On May 10 the Environment & Natural Resources Committee will take up a substantive bill that hopes to reform and update Maine's landfill policy, which is a very big duty of the Department of Environmental Protection. The bill is here: LD%20112%20sponsors%20proposed%20amendment%20for%20PH.pdf
Earlier this year during the public hearing for the RoxWind project the intervenors made the case that the RoxWind decommissioning plan is woefully inadequate in that it overestimates scrap redemption values, underestimates material handling/deconstruction costs, and makes no provisions for waste disposal. The DEP has not made a decision yet. The intervenor objection is here:
There are 1200 composite fiberglass turbine blades in service currently in Maine. If offshore wind catches on, there will be lots more. Reports from Maine and around the world say that these blades do not last. There is no viable recycling method for them. DEP anticipates they will be disposed in one of Maine's limited landfills. In March, Brad Blake brought the looming landfill crisis to legislators' attention as they were about to hold seminars on solid waste issues/policies. His letter is here:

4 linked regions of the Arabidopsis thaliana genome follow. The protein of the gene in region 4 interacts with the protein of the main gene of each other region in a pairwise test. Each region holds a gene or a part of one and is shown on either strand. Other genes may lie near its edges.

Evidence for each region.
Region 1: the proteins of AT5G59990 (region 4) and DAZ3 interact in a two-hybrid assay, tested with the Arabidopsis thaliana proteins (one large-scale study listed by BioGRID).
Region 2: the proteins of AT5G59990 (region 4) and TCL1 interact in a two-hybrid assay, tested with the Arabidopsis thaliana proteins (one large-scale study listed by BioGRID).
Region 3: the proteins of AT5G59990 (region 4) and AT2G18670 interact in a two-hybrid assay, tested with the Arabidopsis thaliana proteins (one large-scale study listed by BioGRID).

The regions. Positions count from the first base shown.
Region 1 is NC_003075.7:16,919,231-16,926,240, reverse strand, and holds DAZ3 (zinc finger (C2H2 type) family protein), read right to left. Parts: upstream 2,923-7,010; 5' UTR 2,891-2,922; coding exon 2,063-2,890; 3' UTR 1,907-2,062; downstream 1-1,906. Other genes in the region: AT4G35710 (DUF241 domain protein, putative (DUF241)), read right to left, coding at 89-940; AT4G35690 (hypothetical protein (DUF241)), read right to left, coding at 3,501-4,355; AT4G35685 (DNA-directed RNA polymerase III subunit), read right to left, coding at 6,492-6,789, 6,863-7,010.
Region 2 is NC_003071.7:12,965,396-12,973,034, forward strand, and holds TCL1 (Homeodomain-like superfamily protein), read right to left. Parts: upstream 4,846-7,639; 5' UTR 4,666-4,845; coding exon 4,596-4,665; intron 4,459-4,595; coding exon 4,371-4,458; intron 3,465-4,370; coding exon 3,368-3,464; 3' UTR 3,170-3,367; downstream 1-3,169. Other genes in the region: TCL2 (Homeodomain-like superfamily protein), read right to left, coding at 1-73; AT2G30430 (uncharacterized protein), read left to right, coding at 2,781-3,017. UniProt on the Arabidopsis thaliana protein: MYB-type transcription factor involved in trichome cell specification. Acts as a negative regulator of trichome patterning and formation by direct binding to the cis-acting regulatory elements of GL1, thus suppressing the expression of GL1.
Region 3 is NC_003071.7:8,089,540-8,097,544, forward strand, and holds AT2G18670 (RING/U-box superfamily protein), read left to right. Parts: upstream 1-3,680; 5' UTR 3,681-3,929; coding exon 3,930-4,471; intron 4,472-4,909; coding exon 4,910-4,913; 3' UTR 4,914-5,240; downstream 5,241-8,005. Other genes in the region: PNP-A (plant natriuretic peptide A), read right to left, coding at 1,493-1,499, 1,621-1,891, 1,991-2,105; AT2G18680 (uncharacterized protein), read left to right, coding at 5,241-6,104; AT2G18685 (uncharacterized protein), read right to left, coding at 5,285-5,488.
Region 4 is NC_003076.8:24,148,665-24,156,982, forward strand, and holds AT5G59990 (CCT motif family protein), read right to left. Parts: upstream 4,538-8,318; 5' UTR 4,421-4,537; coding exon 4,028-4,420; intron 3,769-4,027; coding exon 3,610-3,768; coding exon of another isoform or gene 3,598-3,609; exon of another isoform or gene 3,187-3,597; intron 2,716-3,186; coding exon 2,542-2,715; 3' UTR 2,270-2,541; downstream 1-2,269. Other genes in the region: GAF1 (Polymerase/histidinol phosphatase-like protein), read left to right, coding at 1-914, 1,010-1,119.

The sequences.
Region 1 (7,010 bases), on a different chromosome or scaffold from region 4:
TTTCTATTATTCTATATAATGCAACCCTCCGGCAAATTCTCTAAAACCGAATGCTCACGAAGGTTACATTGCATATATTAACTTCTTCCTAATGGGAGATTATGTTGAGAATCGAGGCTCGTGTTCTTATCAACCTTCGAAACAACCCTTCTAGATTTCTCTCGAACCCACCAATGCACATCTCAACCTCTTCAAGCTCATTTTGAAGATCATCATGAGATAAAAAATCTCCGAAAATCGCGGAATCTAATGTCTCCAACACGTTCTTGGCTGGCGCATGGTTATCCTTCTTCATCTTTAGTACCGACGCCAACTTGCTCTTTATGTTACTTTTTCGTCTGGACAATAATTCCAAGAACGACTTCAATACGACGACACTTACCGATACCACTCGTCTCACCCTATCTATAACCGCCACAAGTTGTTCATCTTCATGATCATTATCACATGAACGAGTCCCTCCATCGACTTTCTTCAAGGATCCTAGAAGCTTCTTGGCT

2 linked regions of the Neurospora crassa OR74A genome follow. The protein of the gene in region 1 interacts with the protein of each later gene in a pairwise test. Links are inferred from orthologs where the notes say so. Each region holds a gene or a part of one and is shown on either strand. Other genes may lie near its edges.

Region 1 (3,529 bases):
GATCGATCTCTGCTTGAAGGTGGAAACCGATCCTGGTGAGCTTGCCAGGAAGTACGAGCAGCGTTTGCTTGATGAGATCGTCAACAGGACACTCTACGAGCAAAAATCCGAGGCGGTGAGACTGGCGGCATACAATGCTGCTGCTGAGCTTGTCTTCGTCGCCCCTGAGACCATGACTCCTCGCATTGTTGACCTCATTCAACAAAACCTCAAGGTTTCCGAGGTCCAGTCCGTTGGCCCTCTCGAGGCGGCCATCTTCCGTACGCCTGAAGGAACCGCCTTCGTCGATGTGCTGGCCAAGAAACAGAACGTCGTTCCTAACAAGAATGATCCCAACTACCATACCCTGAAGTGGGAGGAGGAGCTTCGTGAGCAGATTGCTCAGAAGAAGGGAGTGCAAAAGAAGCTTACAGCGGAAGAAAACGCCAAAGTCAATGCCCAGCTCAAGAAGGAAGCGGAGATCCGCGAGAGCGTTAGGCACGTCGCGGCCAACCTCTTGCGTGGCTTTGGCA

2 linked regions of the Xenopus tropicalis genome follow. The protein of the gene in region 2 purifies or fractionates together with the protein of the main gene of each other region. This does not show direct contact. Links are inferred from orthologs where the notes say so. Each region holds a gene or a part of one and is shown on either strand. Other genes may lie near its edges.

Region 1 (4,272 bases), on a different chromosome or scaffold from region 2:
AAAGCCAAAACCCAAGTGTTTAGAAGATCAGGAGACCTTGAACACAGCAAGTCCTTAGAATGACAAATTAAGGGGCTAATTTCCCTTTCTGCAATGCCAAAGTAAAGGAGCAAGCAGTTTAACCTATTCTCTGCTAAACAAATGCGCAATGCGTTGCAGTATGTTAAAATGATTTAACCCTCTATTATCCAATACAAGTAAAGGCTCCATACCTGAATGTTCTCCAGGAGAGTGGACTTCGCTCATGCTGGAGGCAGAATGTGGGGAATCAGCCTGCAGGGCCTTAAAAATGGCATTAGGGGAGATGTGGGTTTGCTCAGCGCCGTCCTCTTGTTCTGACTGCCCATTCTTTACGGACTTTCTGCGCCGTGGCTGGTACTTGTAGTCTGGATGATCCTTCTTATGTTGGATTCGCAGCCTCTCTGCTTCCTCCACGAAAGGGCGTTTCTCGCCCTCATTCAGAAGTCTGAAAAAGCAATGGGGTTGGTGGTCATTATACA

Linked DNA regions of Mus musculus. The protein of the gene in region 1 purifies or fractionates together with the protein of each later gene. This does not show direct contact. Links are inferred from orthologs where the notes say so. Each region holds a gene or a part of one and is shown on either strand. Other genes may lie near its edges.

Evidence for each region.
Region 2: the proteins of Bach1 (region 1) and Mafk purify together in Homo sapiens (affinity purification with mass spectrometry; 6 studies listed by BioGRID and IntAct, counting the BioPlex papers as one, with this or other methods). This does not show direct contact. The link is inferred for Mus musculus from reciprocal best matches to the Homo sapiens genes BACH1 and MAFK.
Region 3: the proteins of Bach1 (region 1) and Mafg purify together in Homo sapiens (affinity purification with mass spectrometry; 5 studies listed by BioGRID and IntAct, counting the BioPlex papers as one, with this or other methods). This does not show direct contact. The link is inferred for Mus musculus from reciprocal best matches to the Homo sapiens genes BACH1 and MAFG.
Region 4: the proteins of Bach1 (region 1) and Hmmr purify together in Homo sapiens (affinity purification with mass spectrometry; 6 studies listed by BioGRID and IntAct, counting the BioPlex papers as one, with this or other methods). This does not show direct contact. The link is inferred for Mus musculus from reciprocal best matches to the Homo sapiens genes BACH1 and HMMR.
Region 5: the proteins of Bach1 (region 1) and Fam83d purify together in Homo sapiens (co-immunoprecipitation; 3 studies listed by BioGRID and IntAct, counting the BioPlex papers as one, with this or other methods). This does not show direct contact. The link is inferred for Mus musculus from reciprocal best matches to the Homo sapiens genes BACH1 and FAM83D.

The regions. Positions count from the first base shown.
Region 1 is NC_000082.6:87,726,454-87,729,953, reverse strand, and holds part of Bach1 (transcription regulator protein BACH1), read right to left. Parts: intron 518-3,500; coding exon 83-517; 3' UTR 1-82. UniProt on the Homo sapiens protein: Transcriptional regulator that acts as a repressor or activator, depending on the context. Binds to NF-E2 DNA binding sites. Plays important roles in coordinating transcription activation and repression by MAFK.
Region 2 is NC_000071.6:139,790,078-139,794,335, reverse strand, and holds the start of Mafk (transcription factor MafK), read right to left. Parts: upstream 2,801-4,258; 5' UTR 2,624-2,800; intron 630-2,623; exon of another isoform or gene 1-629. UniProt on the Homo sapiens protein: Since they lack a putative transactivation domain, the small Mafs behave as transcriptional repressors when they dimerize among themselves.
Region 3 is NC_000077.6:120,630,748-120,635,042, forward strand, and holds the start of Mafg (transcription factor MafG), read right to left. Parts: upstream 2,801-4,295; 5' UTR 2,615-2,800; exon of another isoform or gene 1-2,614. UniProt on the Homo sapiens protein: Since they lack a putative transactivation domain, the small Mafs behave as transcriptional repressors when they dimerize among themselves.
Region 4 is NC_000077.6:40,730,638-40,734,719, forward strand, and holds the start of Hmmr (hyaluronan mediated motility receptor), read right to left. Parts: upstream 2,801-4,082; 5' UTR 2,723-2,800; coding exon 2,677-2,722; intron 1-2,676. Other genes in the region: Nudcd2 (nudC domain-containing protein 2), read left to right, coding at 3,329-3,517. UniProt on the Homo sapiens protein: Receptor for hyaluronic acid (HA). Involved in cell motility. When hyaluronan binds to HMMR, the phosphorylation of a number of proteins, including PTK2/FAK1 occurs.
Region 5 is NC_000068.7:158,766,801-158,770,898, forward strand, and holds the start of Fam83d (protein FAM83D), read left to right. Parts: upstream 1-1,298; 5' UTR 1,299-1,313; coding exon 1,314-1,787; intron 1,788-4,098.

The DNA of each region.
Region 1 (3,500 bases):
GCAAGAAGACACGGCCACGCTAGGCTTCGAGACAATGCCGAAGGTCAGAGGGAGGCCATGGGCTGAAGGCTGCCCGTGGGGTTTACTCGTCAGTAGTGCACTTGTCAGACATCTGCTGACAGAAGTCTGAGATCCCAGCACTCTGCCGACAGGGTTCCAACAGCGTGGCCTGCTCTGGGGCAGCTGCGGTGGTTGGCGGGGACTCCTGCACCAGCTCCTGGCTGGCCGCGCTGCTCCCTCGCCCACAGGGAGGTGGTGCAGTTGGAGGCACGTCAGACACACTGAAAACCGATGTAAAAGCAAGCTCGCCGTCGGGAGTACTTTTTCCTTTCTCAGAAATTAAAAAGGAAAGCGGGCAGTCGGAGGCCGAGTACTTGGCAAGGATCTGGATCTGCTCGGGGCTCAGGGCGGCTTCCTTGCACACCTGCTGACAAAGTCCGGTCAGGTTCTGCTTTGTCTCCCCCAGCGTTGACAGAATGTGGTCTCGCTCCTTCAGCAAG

The DEP issues regular reports about solid waste. They characterize different classes of waste, including "Special Waste," which requires special handling. As you can see in their planning documents, they're planning for cell phones and solar panels but they don't even have wind turbine blades on the radar:
Regarding fiberglass disposal, here is an excerpt from the RoxWind intervenor testimony. It is the section specifically about fiberglass: Excerpt%20from%20RoxWind%20Decommissioning%20Criticism.pdf
At the legislative hearing on May 10, might it make sense for the public to ask the committee and the DEP why they still have not addressed the overwhelming landfill crush posed by Maine's wind turbines? Maybe instruct DEP to do so immediately?
Perhaps someone on this page has the expertise to develop the case to be presented on May 10?